From CicLAvia to a new comprehensive bike plan, Los Angeles has been imagining new ways to get around the city on two wheels. But perhaps nothing today matches the ambition behind a Pasadena millionaire’s turn-of-the-20th-century scheme: a bicycle freeway connecting the Crown City to Los Angeles.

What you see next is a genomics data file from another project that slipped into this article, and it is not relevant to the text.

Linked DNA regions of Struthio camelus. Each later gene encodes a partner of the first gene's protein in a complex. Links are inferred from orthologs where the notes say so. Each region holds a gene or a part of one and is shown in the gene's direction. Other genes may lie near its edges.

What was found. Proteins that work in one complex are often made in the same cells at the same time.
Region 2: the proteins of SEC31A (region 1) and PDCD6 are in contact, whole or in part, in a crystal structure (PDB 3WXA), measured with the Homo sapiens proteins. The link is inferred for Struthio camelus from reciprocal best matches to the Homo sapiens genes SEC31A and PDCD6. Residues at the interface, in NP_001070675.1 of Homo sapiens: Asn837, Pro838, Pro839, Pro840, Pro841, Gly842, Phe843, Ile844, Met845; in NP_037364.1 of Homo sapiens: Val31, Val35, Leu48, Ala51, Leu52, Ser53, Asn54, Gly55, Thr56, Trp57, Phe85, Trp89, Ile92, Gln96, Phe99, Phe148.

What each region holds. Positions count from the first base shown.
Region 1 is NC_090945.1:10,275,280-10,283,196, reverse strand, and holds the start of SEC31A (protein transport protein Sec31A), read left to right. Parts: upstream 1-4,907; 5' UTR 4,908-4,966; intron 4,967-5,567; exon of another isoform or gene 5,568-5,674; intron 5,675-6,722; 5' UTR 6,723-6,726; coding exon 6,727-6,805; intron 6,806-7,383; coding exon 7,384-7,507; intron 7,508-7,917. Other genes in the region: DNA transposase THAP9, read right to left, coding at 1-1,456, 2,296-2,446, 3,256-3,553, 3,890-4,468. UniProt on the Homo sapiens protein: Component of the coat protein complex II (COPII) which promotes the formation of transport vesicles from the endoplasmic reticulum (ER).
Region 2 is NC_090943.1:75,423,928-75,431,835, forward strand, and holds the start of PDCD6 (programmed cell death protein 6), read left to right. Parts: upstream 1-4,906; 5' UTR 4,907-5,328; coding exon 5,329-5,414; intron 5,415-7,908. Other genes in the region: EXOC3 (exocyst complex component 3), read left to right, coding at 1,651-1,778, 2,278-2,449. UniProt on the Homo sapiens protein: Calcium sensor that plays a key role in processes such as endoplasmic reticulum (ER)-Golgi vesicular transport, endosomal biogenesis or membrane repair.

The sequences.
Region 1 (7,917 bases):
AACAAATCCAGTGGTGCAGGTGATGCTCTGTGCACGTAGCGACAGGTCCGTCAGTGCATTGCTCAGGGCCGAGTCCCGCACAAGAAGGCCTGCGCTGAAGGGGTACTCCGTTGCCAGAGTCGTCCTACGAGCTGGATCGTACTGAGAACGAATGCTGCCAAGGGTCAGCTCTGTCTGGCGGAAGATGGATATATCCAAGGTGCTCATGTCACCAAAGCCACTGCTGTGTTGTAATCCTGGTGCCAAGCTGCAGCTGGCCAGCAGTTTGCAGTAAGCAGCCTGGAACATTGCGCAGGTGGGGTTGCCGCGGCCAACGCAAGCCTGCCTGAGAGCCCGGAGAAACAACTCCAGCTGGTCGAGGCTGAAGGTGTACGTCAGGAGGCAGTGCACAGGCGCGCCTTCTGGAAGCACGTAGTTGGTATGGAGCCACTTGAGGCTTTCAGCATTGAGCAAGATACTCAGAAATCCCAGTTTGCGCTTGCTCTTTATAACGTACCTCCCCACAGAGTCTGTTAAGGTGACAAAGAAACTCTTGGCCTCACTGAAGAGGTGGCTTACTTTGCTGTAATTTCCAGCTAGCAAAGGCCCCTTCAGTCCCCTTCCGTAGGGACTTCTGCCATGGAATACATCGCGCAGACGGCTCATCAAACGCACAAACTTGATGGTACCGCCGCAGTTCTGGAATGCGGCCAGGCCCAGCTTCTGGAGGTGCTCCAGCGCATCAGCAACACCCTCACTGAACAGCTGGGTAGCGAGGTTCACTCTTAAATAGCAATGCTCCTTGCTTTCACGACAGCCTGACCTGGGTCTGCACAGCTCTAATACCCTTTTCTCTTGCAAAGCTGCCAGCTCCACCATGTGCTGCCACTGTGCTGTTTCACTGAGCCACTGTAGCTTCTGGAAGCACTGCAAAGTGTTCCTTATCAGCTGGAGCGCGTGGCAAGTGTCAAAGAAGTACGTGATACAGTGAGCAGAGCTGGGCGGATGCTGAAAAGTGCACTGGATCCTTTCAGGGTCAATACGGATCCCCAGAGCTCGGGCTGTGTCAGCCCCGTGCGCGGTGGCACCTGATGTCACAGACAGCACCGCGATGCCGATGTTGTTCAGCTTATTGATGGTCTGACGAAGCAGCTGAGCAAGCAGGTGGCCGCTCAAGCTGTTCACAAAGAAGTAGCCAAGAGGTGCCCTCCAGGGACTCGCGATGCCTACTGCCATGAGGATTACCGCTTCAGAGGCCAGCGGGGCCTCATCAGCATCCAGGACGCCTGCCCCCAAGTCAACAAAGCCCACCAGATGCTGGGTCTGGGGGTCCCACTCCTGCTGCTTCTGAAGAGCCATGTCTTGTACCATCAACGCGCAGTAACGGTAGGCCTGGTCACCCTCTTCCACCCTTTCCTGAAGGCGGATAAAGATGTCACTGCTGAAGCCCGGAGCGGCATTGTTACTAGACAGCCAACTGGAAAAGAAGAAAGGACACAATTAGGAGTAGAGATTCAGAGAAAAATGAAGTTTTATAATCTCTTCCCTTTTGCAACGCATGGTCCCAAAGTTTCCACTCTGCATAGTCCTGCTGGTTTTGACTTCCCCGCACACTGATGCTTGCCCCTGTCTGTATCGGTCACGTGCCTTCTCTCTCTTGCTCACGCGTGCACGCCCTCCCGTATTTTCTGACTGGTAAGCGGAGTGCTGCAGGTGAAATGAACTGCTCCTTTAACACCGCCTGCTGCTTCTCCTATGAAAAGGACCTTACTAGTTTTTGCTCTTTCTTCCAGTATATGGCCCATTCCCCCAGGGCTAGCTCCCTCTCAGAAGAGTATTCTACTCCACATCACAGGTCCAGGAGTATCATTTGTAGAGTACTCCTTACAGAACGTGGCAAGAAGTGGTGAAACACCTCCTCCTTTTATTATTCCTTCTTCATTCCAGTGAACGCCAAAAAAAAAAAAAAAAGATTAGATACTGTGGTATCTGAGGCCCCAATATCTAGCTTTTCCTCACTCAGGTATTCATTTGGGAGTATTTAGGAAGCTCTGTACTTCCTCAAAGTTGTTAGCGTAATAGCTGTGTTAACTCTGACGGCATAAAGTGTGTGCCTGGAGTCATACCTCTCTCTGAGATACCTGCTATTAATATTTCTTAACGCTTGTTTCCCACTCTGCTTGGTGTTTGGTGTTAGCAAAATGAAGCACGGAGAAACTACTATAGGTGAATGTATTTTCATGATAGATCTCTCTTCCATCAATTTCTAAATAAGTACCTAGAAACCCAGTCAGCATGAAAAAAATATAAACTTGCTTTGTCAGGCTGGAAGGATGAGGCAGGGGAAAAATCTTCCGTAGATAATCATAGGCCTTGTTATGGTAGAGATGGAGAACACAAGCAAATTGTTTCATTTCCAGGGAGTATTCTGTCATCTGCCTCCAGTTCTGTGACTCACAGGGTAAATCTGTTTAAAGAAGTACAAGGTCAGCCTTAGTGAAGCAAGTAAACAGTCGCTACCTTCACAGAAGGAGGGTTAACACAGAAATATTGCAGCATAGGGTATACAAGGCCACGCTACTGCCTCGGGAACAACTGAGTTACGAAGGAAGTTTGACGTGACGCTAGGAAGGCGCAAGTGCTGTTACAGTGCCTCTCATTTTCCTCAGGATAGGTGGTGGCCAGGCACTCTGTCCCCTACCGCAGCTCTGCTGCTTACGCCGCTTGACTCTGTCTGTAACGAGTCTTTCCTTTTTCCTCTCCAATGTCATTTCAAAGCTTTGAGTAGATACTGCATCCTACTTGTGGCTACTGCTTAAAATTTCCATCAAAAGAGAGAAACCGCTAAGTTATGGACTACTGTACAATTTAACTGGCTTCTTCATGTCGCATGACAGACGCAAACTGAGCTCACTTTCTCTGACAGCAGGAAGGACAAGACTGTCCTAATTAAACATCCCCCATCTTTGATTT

Southern California was then in the grip of a bicycling craze. A dirt bicycle path ran from Santa Monica to Los Angeles, and clubs from Boyle Heights and Riverside regularly raced on dusty roads. Bicycling, it seemed, might be the future of local transportation. But the rutted roads, rugged terrain, and more than 400 feet of elevation change separating Pasadena and Los Angeles presented challenges to a cyclist traveling between the two cities.